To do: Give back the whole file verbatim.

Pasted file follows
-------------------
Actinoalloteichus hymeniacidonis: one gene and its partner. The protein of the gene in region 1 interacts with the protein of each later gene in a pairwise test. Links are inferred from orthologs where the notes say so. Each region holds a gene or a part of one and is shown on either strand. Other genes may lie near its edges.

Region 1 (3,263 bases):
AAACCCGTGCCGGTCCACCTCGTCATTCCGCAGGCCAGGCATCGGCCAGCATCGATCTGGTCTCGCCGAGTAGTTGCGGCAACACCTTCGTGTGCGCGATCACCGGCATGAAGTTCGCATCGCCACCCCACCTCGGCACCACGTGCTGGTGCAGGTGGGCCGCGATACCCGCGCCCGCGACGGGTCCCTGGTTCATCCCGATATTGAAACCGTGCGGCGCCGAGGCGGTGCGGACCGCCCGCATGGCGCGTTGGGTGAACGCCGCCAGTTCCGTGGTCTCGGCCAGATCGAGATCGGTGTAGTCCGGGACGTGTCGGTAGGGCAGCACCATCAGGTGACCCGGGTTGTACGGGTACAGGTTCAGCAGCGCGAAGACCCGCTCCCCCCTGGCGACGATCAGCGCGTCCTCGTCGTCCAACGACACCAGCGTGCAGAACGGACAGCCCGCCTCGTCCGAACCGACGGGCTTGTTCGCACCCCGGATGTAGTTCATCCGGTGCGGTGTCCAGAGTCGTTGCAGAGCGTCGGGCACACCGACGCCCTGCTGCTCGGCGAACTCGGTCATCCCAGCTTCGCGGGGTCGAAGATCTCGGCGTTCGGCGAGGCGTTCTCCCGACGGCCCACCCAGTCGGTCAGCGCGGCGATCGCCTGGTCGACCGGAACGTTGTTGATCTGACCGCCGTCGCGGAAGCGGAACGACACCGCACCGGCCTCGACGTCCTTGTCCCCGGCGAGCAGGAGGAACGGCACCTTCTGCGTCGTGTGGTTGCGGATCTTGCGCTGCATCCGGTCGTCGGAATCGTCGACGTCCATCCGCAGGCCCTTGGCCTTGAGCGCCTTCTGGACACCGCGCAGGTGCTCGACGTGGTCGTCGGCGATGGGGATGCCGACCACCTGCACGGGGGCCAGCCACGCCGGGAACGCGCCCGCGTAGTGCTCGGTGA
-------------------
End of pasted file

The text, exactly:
Actinoalloteichus hymeniacidonis: one gene and its partner. The protein of the gene in region 1 interacts with the protein of each later gene in a pairwise test. Links are inferred from orthologs where the notes say so. Each region holds a gene or a part of one and is shown on either strand. Other genes may lie near its edges.

Region 1 (3,263 bases):
AAACCCGTGCCGGTCCACCTCGTCATTCCGCAGGCCAGGCATCGGCCAGCATCGATCTGGTCTCGCCGAGTAGTTGCGGCAACACCTTCGTGTGCGCGATCACCGGCATGAAGTTCGCATCGCCACCCCACCTCGGCACCACGTGCTGGTGCAGGTGGGCCGCGATACCCGCGCCCGCGACGGGTCCCTGGTTCATCCCGATATTGAAACCGTGCGGCGCCGAGGCGGTGCGGACCGCCCGCATGGCGCGTTGGGTGAACGCCGCCAGTTCCGTGGTCTCGGCCAGATCGAGATCGGTGTAGTCCGGGACGTGTCGGTAGGGCAGCACCATCAGGTGACCCGGGTTGTACGGGTACAGGTTCAGCAGCGCGAAGACCCGCTCCCCCCTGGCGACGATCAGCGCGTCCTCGTCGTCCAACGACACCAGCGTGCAGAACGGACAGCCCGCCTCGTCCGAACCGACGGGCTTGTTCGCACCCCGGATGTAGTTCATCCGGTGCGGTGTCCAGAGTCGTTGCAGAGCGTCGGGCACACCGACGCCCTGCTGCTCGGCGAACTCGGTCATCCCAGCTTCGCGGGGTCGAAGATCTCGGCGTTCGGCGAGGCGTTCTCCCGACGGCCCACCCAGTCGGTCAGCGCGGCGATCGCCTGGTCGACCGGAACGTTGTTGATCTGACCGCCGTCGCGGAAGCGGAACGACACCGCACCGGCCTCGACGTCCTTGTCCCCGGCGAGCAGGAGGAACGGCACCTTCTGCGTCGTGTGGTTGCGGATCTTGCGCTGCATCCGGTCGTCGGAATCGTCGACGTCCATCCGCAGGCCCTTGGCCTTGAGCGCCTTCTGGACACCGCGCAGGTGCTCGACGTGGTCGTCGGCGATGGGGATGCCGACCACCTGCACGGGGGCCAGCCACGCCGGGAACGCGCCCGCGTAGTGCTCGGTGA